The cover of The Mystery of Edwin Drood, Dickens's final and unfinished work

So, did I like this book?  Well, I had a few problems with it.  First, there were times when the narrator's voice sounded so unrealistically modern (when Wilkie was ranting about Dickens's treatment of his wife, for example) that I was pulled out of the narrative.  I also thought the conclusion was a little difficult to buy into.  But the main problem I had with the book was its length.  I understand completely why Simmons made this book as long as he did, filling it with endless biographical details about the lives of Wilkie and Dickens, as well as some literary criticism to spice things up (actually I didn't even mind those parts so much).  I certainly don't know exactly what was biographical fact and what wasn't in this book, and I doubt even an expert in Collins or Dickens could know; this makes all the fictive happenings of the novel that much more fact-y.  Also, a book this long (771 pages), with such (let's face it) little plot to support it, seems self-indulgent--but I honestly don't know if the self-indulgency is Simmons's or Wilkie's, if you know what I mean.  If it's the latter, it makes perfect sense.

So I understand the length, but I don't agree with it.  It gives me as the reader way too much time to think.  I was completely at the mercy of the storyteller when Dickens abandoned Wilkie in Undertown to go see Drood... but then the story stopped.  Then it started up again... and then it stopped.  By the time Wilkie was kidnapped by Drood and Detective Hibbert was murdered (by Drooooood????  Hm, we'll never know), I was like "Oh, please, Wilkie.  That's a little too sensationalistic, even for you."  My suspension of disbelief had faltered.  And in a book where the whole mesmerism-thing (see quote above) is supposed to be the central point, that is a fail.  BUT, I did keep reading the book until the end, so I definitely wanted to know the conclusion to the tale, no matter how long or how frustrating the path to that conclusion was.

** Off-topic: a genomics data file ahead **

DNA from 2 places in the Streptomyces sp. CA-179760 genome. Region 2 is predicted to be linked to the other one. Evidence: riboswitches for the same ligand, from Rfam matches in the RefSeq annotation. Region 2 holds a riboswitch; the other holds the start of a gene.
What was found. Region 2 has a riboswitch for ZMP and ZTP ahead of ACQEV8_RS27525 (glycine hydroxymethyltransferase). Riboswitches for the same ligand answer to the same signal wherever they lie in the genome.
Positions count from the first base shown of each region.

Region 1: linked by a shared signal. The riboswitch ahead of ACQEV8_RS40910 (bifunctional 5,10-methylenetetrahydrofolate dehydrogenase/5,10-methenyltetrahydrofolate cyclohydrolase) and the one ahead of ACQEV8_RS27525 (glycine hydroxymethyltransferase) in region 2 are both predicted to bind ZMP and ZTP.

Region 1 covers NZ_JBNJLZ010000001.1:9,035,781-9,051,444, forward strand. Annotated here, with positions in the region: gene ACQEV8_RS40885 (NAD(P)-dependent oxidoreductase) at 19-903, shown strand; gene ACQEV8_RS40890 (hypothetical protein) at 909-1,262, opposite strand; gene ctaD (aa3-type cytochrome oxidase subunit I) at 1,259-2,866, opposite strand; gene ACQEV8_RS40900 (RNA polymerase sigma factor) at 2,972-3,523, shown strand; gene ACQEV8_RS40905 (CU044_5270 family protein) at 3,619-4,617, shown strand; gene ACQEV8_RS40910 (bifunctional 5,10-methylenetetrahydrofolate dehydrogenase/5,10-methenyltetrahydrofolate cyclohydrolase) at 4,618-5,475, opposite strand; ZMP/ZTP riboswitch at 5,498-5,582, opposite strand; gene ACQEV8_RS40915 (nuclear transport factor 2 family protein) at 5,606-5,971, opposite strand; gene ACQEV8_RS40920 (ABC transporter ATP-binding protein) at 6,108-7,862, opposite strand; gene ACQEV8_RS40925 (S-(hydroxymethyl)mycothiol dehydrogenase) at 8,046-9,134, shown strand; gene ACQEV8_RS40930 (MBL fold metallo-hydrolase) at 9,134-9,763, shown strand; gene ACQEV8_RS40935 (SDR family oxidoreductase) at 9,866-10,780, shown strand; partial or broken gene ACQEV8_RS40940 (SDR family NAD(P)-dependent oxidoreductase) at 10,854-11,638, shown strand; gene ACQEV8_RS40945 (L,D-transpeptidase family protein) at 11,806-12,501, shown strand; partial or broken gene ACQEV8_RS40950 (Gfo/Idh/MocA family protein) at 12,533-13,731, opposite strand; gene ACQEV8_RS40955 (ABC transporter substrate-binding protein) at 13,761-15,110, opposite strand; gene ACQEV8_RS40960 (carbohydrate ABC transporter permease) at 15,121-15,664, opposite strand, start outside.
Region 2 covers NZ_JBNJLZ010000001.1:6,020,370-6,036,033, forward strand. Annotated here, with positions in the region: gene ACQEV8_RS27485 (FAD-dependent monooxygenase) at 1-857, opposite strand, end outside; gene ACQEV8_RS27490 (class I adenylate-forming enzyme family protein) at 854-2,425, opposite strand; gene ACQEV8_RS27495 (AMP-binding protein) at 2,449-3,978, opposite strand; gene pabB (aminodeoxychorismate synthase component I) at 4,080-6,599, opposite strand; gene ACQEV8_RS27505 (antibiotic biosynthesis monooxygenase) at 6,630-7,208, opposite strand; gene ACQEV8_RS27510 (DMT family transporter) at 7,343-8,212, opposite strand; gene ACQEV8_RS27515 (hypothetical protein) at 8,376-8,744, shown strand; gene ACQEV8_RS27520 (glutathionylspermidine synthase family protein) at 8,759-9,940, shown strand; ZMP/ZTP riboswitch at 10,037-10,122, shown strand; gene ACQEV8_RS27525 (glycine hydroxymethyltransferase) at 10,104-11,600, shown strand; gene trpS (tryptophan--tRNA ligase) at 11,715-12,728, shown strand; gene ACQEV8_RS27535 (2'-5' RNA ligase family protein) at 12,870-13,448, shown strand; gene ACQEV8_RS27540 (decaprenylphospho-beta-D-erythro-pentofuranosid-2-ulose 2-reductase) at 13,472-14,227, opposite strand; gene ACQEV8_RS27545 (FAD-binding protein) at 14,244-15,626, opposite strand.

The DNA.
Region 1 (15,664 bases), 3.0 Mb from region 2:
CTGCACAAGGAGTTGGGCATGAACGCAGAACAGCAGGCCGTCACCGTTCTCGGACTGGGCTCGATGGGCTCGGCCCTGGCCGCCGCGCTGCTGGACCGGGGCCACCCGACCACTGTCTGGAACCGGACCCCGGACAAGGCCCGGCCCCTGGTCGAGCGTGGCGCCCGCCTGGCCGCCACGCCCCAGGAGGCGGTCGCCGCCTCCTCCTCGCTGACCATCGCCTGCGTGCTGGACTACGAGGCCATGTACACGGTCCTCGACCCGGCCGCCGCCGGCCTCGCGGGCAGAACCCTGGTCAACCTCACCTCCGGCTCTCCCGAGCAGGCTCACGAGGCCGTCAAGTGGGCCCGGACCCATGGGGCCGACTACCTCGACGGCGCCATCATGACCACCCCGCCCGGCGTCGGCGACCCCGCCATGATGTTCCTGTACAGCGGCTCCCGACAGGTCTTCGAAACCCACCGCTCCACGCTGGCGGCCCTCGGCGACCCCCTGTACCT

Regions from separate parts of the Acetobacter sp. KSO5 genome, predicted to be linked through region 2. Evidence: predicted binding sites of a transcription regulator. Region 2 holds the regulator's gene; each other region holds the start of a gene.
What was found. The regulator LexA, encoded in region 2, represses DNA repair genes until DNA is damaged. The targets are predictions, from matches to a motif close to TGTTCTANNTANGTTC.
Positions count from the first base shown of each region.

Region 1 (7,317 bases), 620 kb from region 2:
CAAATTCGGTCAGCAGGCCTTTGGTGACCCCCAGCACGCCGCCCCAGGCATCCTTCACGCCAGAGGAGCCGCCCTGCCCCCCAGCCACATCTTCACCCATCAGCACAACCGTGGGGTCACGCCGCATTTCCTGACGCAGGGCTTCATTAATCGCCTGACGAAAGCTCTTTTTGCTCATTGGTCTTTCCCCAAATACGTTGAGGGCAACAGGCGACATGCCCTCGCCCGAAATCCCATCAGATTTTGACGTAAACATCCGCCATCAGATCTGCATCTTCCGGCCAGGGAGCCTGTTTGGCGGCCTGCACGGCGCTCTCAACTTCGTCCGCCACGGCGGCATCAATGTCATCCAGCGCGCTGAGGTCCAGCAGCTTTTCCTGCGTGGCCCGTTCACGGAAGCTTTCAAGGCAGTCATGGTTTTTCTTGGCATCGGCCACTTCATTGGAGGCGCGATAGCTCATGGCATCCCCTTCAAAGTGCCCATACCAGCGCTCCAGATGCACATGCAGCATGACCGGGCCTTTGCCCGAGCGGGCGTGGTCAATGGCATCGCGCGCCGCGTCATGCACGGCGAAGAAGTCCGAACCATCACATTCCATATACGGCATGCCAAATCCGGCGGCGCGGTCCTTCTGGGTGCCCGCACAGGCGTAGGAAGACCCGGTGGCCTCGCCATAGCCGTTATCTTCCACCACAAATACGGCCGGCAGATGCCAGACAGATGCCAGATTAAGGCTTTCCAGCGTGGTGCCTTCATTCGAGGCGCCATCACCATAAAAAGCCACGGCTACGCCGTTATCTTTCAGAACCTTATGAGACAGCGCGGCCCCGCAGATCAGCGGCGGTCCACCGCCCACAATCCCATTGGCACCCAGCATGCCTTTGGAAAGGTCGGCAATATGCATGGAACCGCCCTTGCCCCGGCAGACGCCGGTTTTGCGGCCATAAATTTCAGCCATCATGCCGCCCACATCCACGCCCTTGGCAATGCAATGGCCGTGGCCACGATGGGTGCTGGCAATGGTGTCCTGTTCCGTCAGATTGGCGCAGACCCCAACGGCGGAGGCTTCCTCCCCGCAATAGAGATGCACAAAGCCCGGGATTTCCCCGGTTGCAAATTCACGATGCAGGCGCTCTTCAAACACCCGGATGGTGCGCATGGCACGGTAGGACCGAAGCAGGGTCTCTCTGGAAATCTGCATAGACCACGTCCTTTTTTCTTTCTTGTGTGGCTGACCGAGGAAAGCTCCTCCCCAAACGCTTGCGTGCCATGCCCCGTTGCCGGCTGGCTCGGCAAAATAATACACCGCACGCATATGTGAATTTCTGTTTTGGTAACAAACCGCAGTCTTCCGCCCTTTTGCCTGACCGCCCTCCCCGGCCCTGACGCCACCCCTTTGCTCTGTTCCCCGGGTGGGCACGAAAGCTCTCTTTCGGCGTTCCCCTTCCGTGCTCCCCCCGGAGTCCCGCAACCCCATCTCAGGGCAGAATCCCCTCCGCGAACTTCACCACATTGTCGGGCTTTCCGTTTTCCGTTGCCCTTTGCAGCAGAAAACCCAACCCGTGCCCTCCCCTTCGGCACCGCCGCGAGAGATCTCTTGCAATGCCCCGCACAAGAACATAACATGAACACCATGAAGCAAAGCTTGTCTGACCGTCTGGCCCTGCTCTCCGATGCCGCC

And I did cry at the end.  But that's because I'm a sap.

Would I recommend Drood?  I honestly don't know.  It was not what I was expecting on any level whatsoever (really cannot emphasize that enough--it will definitely defy your expectations).  There was some mystery in it, but it wasn't really a mystery; there were some fantasy elements, but it certainly wasn't a science fiction novel; there were scenes in the book that were creepy as all hell, but it wasn't a horror novel.  It was well-written--like damn, was it well-written--and researched out the wazoo, which is always something I appreciate.  If you're a fan of Charles Dickens, or Victoriana in general, then you're going to love this novel.  You're going to want to marry it and have tiny little book babies with it.  If you're more of a fan of Wilkie Collins, well... then good luck.

Want to read more about Drood?  I recommend Bookish Ruth's excellent review of it here.